Rare Proof Coins
If we go a bit broader again, then how about commemorative proof coins? Whether a proof £2, £5 or 50 pence, these are created by The Royal Mint for collectors to purchase and there are set issue limits, a maximum that can be minted. These are often in the thousands, occasionally tens of thousands, meaning much fewer of these are minted in comparison to the circulated Kew Gardens 50p.
Coins Not Intended For Circulation
Similar are coins that are officially 'Not Intended For Circulation' (NIFC). For instance, since 2016 there have been no new £2 coins minted and put into our change. However, there has been years of new commemorative £2 coins minted for collectors to purchase. These coins are NIFC, so if you find one in your change it means that someone has bought or been gifted a set of coins, broken it out of that collector's pack and spent it. The chance of finding such a coin in this fashion is incredibly slim.
There are also NIFC variants of coins. For example, in 2015 when Queen Elizabeth II's portrait was changed in the annual coin sets her fourth coinage portrait was still used rather than the new fifth portrait which was put into circulation. Or the 2007 Abolition of the Slave Trade £2 coin which has subtle design changes in the collector's version in comparison to the one that was put into circulation.
5kg Commemorative Coins
We have seen some rather impressive large coins at The Britannia Coin Company, which are often one of a kind. Take the 5kg gold proof Queen Elizabeth II platinum jubilee coin in particular. It's unbelievable to see in the palms of your hands! Only 2 of these impressive large gold coins were made and it's rather larger than a 50p which you could find in your change.
Although it has a legal tender value of £5,000, the gold content in the coin gives it a melt value of over £250,000 at current market prices. It's safe to say that nobody in their right mind would offer to spend one of these in an everyday money transaction, though it would certainly be entertaining to see the reaction of the other party if such an attempt was made.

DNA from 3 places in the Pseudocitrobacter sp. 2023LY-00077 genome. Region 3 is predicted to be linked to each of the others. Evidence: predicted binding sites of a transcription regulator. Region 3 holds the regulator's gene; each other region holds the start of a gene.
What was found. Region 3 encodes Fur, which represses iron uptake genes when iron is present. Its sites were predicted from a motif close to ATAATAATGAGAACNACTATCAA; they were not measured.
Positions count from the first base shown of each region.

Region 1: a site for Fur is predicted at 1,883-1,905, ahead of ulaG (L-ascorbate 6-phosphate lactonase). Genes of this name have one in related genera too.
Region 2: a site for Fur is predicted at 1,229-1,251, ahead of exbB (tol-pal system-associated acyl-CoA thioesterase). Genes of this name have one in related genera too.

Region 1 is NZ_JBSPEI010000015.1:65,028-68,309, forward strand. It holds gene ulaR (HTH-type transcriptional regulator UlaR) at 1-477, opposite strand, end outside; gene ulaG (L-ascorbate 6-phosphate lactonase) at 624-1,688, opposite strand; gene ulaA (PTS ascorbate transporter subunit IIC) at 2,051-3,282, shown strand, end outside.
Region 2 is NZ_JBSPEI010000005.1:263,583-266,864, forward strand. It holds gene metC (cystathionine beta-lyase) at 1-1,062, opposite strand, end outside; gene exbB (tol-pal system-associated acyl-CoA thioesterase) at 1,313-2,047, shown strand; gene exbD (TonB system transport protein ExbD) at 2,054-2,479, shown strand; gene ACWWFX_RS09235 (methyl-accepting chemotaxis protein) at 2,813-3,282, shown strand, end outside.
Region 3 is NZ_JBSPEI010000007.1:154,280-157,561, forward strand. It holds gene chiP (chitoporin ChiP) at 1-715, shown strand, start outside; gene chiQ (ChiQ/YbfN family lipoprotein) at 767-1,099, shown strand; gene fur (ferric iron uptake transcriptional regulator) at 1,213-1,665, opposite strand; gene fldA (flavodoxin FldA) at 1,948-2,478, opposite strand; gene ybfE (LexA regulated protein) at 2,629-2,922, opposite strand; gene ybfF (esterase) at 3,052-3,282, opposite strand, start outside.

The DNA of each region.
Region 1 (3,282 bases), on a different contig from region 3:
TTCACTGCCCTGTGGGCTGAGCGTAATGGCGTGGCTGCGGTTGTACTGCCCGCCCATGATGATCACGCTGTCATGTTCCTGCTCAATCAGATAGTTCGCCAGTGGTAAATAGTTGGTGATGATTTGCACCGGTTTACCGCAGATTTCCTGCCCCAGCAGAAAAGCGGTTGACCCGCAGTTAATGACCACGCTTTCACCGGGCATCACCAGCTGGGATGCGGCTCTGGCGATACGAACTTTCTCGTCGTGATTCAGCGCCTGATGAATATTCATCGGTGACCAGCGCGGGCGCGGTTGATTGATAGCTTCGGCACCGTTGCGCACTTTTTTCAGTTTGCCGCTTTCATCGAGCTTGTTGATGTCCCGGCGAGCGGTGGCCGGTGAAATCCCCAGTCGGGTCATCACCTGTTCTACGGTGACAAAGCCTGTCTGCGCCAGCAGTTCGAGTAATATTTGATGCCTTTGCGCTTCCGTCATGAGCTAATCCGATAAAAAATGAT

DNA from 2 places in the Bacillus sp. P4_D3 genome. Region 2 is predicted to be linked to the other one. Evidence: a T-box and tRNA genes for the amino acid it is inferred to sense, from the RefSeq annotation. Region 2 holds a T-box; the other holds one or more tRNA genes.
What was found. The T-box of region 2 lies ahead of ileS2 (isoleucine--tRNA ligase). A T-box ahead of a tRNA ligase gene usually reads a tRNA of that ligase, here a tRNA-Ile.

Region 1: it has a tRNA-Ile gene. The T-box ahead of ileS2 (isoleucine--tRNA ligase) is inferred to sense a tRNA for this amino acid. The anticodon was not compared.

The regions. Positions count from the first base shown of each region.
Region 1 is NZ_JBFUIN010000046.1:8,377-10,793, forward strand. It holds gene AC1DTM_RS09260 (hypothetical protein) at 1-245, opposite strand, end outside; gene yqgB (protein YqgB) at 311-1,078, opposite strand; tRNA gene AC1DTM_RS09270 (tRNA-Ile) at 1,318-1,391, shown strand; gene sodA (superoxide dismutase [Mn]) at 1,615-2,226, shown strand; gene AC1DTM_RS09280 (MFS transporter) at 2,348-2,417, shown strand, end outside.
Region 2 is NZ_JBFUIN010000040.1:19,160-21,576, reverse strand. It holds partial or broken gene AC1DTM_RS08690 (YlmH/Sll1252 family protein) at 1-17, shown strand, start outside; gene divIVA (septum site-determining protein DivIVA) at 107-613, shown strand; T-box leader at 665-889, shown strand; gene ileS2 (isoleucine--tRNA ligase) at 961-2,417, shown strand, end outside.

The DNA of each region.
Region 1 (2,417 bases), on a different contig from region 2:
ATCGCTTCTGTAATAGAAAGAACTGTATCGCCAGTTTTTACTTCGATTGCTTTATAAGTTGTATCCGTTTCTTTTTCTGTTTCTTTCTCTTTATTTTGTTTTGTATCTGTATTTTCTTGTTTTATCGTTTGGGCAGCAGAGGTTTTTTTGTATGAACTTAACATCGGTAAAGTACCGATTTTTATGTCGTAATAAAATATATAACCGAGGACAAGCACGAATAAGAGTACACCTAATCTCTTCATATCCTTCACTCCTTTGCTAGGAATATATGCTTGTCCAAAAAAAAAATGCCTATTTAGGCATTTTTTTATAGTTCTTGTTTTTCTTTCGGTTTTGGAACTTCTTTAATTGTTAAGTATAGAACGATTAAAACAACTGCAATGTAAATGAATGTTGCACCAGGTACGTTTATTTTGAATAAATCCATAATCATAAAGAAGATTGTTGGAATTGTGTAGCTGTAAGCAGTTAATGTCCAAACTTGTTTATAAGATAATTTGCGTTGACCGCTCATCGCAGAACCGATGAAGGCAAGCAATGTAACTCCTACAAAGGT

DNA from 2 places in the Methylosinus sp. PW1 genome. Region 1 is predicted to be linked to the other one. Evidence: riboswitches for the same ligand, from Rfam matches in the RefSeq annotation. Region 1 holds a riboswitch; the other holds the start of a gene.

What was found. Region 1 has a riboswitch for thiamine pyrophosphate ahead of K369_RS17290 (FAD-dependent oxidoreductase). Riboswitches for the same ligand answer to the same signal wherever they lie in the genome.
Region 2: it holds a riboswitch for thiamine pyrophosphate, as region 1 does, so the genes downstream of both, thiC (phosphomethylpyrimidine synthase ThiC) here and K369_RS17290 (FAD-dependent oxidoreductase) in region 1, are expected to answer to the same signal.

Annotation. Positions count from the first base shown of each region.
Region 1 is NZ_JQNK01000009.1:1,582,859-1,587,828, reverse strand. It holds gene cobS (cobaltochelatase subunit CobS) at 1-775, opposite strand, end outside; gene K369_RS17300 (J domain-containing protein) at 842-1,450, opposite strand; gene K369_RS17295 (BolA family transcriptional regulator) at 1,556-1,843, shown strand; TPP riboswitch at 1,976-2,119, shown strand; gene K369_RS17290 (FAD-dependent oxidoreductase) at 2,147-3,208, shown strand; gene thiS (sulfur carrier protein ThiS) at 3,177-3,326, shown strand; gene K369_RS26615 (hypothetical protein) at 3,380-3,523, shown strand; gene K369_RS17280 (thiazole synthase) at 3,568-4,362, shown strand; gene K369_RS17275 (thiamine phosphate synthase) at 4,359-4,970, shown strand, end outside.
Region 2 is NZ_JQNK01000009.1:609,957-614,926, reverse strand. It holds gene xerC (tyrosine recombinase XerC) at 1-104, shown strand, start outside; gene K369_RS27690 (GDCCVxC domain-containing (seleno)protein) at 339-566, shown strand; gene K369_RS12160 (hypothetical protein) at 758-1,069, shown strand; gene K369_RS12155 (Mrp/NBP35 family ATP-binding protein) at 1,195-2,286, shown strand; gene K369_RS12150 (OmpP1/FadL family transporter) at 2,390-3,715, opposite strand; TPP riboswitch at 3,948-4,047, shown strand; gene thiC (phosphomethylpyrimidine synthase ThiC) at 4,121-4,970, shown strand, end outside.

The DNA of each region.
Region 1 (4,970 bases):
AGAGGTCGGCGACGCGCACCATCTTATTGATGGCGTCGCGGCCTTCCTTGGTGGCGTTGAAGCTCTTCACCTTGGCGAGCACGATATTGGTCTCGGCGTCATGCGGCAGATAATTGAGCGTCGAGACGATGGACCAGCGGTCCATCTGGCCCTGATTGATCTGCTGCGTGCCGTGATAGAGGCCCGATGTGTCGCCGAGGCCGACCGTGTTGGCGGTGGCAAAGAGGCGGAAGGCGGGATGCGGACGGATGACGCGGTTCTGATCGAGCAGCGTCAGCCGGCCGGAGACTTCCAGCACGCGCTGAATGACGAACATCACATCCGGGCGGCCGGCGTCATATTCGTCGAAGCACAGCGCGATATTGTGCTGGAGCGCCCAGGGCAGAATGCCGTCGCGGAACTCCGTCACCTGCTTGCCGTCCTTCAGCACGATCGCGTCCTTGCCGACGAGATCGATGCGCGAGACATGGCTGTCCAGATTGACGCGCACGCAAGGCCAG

Rare Olympics 50p Coins
The Olympic 50 Pences are really popular circulating coins to collect but those that went into circulation have a mintage figure quite in excess of the Kew Gardens 50p. However, there are two very special exceptions to this rule.
We start with the Olympic Athletics 50p. Each design was selected from an open public competition and this was one chosen from viewers of the BBC children's TV program, Blue Peter. You can find this design in your change and if you do, make sure to turn it over to the obverse (heads) side. This coin was not minted in 2011 as with the rest of the collection. There were 100,000 of these coins struck with the 2009 date, but they didn't actually sell very well and about 80,000 were subsequently destroyed leaving approximately 20,000 behind.
Even rarer is the Olympic Aquatics 50p, but the design is slightly different from the one that went into circulation. To tell the difference you need to carefully look at the lines over the face of the swimmer. In the original design the lines continue over the face of the athlete but this was changed last minute to improve the look of the coin. But some had already been struck with the unaltered die, placed in the presentation card and were sold. Speculation among collectors as to how many of these coins exists gives a number in the 100s.
There are also many other well known rare old UK coins whether it is the 1933 Penny (which is technically a pattern coin ie. a prototype) or the timeless and beautiful Victoria Gothic Crown. Over the centuries that we have been minting coins there are plenty of historic pieces of numismatic history that are far rarer and more valuable than the Kew Gardens 50p.
Rare World Coins
If you look elsewhere in the world, many countries have smaller number of circulating coins being produced, which could be attributed to a lack of demand for coinage or sufficient stocks of coins already existing.
All you have to do is look at the mintage figures of some circulating coins in the United States to realise that the amount of coins produced in the United Kingdom is miniscule in comparison. So small nations like the Isle of Man or the Channel Islands won't need millions of coins a year to be produced to meet local needs.
Sell Rare Coins UK
We at The Britannia Coin Company would love to hear from you if you think you've come across a rare coin in your change, but the overwhelming odds are it's not as rare or valuable as you think it might be. We don't mean to disappoint, however it's important to manage expectations. But if you do happen to come across some of the coins mentioned above, then we offer fair and very competitive prices. Have a look at our Sell Your Coins page for more details or you can visit our showroom during working hours in Royal Wootton Bassett.